You’re a big proponent of asset allocation ETFs like VBAL, VGRO, and VEQT. My question is this: Since these ETFs contain 6-7 other ETFs, do you get charged the MER for those underlying holdings (in addition to the MER for the asset allocation ETF)?
Hi John, great question and one that I’ve received often from readers. The answer is no, you don’t pay additional fees for the underlying holdings of the ETFs. What you see is all there is.
You’re right that asset allocation ETFs like VBAL, VGRO, and VEQT are “wrappers” that contain several other Vanguard ETFs that represent different asset classes and regions.
VBAL holds these seven Vanguard ETFs:
- Vanguard US Total Market Index ETF
- Vanguard Canadian Aggregate Bond Index ETF
- Vanguard FTSE Canada All Cap Index ETF
- Vanguard FTSE Developed All Cap ex North America Index ETF
- Vanguard Global ex-US Aggregate Bond Index ETF CAD-hedged
- Vanguard US Aggregate Bond Index ETF CAD-hedged
- Vanguard FTSE Emerging Markets All Cap Index ETF
The benefit of investing in VBAL is that it automatically rebalances to maintain its target asset mix. This means you don’t have to buy and sell individual ETF holdings on your own.
Yes, each of the individual ETFs has its own management fee. But Vanguard packaged up all seven of these ETFs into one “asset allocation” ETF and just charges a flat fee (MER) of 0.25%. That’s it.
Taking CPP Early
Here’s Farhan, who wants to know if he should take his CPP early or wait until 65:
Hi Robb, I am 61 years old and retired in March of this year. I am currently drawing a pension from OMERS. My wife is 60 years old and drawing a long-term disability claim from insurance and CPP disability.
My question is, should I take my CPP now or wait until I turn 65? Thanks!
Hi Farhan, thanks for your email. The answer really depends on other aspects of your finances. Do you need the income now, or can you get by on your OMERS pension, your wife’s disability income, and/or some personal savings for the next four years?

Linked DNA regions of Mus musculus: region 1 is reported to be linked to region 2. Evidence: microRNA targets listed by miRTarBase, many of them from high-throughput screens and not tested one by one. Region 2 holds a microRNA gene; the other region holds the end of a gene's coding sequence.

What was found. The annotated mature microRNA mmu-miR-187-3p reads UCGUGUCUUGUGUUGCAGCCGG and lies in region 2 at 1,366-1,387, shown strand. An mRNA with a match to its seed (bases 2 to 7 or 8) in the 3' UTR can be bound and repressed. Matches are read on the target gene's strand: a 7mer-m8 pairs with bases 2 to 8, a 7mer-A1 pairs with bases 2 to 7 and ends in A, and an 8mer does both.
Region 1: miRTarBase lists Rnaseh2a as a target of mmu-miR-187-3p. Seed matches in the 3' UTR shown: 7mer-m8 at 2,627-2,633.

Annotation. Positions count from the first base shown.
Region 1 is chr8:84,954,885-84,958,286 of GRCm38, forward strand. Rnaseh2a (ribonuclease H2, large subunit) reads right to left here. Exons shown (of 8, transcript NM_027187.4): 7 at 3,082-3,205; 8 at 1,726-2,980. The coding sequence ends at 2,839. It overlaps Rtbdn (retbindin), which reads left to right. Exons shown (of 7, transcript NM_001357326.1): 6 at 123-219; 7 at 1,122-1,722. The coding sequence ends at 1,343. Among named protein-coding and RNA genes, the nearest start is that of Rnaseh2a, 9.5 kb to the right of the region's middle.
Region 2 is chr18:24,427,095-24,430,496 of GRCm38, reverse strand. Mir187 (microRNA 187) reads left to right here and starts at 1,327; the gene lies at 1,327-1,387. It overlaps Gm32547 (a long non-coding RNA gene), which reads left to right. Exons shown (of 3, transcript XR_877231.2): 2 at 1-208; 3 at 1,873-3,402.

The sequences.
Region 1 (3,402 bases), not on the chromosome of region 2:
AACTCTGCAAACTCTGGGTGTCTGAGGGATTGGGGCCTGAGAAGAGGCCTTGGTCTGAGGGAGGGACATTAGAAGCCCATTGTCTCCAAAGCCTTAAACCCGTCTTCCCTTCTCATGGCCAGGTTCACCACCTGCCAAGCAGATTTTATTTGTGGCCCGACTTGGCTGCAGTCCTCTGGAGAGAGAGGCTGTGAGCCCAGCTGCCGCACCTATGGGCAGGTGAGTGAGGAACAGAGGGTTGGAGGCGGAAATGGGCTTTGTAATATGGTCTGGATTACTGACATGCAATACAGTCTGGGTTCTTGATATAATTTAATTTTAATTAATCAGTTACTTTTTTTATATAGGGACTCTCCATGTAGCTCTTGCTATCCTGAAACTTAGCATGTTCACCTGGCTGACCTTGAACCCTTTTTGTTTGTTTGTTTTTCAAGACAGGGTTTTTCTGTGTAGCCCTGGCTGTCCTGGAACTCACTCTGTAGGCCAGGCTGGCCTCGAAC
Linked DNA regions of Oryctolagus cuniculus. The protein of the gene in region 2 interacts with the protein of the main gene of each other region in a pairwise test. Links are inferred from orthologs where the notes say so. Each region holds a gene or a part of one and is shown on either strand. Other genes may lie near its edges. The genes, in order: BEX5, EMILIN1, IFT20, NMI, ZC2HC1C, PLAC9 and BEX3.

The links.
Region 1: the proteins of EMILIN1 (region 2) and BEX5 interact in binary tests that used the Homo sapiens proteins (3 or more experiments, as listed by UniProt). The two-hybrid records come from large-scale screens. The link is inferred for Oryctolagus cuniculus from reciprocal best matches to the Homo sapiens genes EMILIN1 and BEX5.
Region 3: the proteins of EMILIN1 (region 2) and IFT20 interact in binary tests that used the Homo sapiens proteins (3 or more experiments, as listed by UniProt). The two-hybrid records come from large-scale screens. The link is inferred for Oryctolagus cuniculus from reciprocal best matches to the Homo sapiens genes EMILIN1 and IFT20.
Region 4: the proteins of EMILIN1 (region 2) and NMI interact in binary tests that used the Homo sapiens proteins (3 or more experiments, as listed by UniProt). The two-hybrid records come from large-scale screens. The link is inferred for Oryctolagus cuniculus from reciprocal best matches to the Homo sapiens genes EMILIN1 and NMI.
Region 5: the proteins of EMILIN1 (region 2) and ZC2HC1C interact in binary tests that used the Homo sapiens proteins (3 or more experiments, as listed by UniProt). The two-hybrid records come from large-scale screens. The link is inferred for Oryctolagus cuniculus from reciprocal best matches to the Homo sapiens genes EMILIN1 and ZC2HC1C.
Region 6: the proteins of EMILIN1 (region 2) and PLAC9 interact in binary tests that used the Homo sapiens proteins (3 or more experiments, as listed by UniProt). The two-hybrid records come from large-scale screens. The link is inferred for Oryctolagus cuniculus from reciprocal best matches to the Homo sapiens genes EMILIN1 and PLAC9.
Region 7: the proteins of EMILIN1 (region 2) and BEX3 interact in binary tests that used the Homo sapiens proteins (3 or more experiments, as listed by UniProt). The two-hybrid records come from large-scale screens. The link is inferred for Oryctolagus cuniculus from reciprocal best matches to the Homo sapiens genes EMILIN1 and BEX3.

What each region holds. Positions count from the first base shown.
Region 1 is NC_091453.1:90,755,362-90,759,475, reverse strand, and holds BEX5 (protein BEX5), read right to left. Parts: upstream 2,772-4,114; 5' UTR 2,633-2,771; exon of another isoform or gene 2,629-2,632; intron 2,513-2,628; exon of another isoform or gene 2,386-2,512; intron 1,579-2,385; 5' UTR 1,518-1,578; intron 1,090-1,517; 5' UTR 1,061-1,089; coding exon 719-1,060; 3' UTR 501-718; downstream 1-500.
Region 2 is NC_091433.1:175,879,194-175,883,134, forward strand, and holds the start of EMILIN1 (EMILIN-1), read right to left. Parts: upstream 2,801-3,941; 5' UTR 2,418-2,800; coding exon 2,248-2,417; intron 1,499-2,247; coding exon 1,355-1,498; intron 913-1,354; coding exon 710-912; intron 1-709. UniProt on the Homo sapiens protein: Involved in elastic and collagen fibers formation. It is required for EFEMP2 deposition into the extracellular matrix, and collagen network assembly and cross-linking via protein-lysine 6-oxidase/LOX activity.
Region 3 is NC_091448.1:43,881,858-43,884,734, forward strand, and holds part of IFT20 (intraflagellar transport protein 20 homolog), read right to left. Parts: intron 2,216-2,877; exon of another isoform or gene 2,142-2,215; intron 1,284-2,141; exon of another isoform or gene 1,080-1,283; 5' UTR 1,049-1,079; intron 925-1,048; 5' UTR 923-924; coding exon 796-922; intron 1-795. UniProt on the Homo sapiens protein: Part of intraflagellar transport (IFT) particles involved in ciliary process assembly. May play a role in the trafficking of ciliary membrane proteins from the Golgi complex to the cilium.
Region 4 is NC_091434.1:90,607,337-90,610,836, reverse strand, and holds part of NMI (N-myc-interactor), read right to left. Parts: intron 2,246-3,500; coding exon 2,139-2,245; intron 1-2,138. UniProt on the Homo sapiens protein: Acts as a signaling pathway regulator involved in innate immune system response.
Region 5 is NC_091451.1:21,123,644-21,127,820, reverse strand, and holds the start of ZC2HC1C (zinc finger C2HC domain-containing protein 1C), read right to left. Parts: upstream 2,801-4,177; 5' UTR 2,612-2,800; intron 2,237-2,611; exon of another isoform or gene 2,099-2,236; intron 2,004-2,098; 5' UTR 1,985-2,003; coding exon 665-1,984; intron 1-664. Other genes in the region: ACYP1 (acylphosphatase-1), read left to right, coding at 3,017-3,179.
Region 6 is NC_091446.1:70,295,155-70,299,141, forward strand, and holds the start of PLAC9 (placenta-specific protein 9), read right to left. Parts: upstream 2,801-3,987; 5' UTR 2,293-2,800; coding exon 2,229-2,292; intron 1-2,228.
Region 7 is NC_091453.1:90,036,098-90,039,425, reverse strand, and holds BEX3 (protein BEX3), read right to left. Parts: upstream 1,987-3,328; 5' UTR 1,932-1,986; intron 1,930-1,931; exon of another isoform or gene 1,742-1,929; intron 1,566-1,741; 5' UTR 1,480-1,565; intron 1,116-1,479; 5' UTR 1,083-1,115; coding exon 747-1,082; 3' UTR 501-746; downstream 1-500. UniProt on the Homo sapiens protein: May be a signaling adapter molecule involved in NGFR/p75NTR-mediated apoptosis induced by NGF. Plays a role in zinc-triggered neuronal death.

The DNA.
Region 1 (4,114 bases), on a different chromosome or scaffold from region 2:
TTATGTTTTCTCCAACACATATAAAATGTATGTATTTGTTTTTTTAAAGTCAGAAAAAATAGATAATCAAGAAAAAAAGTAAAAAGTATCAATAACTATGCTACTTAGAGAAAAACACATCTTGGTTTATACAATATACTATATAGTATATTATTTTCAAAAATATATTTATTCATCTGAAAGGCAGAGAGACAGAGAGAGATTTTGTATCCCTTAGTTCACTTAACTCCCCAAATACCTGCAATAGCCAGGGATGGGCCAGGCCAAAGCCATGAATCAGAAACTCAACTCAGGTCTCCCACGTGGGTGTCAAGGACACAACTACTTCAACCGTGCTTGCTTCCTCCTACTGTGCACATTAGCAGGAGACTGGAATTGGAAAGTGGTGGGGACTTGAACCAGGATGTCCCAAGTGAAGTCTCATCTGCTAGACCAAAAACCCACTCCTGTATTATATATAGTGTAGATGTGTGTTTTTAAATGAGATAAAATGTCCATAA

The math really favours waiting to take CPP at 65 and, if you can, defer taking CPP until age 70. You’re penalized 0.6% for every month that you take CPP earlier than 65. That means if you take it now you’ll get 28.8% less than you would if you waited until 65.
Now, many people argue that it’s better to take CPP as soon as possible because you never know if/when you’ll meet an untimely demise. But that ignores the fact that a 60-year-old male has a 50% chance of living until age 89, and a 25% chance of living until age 94.
Deferring CPP is a way to ensure that you don’t run out of money if you happen to live a long and healthy life. CPP benefits are indexed to inflation and payable for life.
Why Should I Own Bonds?
Finally, Colin wants to know if bonds still have a place in his portfolio, given that interest rates have nowhere to go but up:
Hi Robb, can you explain why anyone should own a bond fund right now? The unit values have gone up because interest rates have gone down. If rates go back up, unit values will fall.
Perhaps it’s better to hold 25% cash for the fixed component, or to buy GICs
I have 15% of my investments sitting in High Interest Savings, which now only pay 0.5%. Better than nothing but still appalling. Any suggestions?
Hi Colin, it’s certainly counterintuitive to hold bonds when rates have nowhere to go but up, but we’ve also been saying that for quite some time now and bonds haven’t performed that poorly:
Bonds are the ballast that protect your portfolio from the overall volatility of the market. A 60/40 balanced portfolio is still up on the year (2%) and had about half the volatility of an all-equity portfolio. There’s a behavioural component at work there – bonds help you stay the course.
That said, there is a good argument to keep your fixed income in GICs instead of bonds. The problem is that GIC rates aren’t all that attractive either.
High interest savings rates are also abysmal these days, but it’s the best option for a risk-free return. You’ll need to look outside the big banks and towards a credit union or online bank to find better yields.
I use EQ Bank, which pays an every day rate of 1.7%, plus a $20 bonus when you open an account and deposit $100.
Do you have a money-related question for me? Hit me up in the comments below or send me an email.